1. Christina (OC Team): If you log your cycle dates into your account, you'll get a prediction of your fertile window. It can be difficult to predict with irregular cycles, but this will give you an estimate of when to start expecting ovulation and your next period. Good luck! - (Nov 07, 2016)
  3. Lilian Nov 09, 2016
    I had a miscarriage in my 12th week on August 17th 2016 and have waited till Sept 2016 before trying to conceive again but my problem now is that am no longer seeing any cervical mucus during my ovulation for the past two months now, even though my ovulation kits shows that am ovulating. I have not conceived for the last two months now. Please, can the absence of cervical mucus flow prevent one from conceiving, even when the ovulation kits detected that I am ovulating? What are the likely causes and what I can do to increase my chances of conceiving this month as I desperately need a second child soonest?
    1. Christina (OC Team): I'm sorry to hear of your loss. Cervical mucus does play an important role in conception. There's a section in this guide with tips on increasing low cervical mucus https://www.ovulationcalculator.com/cervix-cervical-mucus/ - (Nov 09, 2016)
  4. Christine Nov 12, 2016
    I had a miscarrige on February 27, 2016 at 6 weeks. I waited and tried again and got pregnant in October of 2016. I found out I was pregnant on October 14, 2016. I had another miscarrige on October 21, 2016. Is there something wrong with me? Doctors said everything looks normal, but I am so scared to try again with the same partner. We want to have a child. Why did I have 2 miscarriges back to back? Can I have more children at 33?
  5. Oluchi Nov 13, 2016
    I had a miscarriage in September 2015 and waited till December 2015 before trying to conceive, but no result yet. I noticed that OPKs stopped being positive since after the miscarriage. What could be the problem? Please help.
  6. Angel Nov 19, 2016
    How do I know if I had a miscarriage? I had blood today. I dont know if it's a miscarriage or just a period. Can a pregnancy test check if I'm pregnant even though had this blood. I'm 3 days suffering with severe headaches. I dont know why. I don't ever feel anything like this when I have my period.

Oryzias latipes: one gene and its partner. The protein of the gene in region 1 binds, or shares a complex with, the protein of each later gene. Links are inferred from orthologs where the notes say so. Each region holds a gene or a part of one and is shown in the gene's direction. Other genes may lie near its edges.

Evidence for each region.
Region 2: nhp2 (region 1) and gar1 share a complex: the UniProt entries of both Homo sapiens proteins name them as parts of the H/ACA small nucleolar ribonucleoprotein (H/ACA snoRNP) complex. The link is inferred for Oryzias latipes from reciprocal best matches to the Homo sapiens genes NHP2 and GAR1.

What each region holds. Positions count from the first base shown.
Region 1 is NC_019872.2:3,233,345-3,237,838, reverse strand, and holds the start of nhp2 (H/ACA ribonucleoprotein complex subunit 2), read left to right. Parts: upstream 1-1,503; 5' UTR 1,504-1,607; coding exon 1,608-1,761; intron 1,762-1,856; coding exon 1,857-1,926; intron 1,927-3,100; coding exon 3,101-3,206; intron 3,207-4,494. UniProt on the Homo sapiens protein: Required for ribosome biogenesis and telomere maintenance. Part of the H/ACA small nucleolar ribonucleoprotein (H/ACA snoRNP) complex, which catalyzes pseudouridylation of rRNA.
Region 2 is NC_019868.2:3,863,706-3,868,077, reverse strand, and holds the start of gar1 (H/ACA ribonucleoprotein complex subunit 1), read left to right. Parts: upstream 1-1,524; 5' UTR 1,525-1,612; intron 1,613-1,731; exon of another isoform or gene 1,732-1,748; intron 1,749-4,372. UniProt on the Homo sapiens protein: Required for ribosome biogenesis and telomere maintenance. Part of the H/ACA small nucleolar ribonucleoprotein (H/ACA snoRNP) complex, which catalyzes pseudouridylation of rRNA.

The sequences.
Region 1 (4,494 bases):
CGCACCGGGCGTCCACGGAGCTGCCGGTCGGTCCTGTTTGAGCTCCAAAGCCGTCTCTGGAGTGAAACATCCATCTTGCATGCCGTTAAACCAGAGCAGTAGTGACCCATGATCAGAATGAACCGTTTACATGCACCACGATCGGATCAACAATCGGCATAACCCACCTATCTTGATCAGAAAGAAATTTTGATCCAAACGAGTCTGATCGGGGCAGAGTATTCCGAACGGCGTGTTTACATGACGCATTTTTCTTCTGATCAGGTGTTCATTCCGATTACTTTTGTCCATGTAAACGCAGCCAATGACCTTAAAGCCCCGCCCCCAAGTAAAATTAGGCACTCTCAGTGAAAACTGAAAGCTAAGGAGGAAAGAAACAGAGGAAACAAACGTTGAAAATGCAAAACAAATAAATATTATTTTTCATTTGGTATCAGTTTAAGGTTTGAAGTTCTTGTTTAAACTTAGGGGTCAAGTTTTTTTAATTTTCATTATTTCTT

1. Christina (OC Team): If you got your period around when it was due, it could be your period or it could be what's referred to as a chemical pregnancy. If you want to know for sure, you should see your doctor. - (Nov 20, 2016)
  7. Obi Nov 28, 2016
    I had a miscarriage at 17 weeks on Nov 23rd. I had back pain and lower abdominal pain, so I am still taking treatment, but I don't know when I can start TTC. Also, my back still hurts. How can I stop this?
    1. Christina (OC Team): These are good questions for your doctor. - (Nov 28, 2016)
  8. Sara Dec 14, 2016
    Just a little confusion. My periods are usually normal.
  9. Meranda Dec 18, 2016
    I had a misscariage they called it a chemical pregnancy. I need more info on a chemical pregnancy. Was I actually pregnant? I had it in October of 2016. I had 2 periods in one month and I'm still trying to conceive! When is the best time to conceive? It's been 2 cycles.
  10. AMJ Jan 04, 2017
    Over the xmas holiday, I found out we were finally pregnant. The next week was my 30 birthday and I found out that I was having a miscarriage. That was the worst holiday and birthday ever. I bled for about a week. I'm wondering if that would also be considered my period for that month or am I going to have to wait another month to get back to normal. I was only a few weeks pregnant when the miscarriage happened.
    1. Christina (OC Team): I'm so sorry for your loss. You should count the miscarriage bleeding as a period. - (Jan 04, 2017)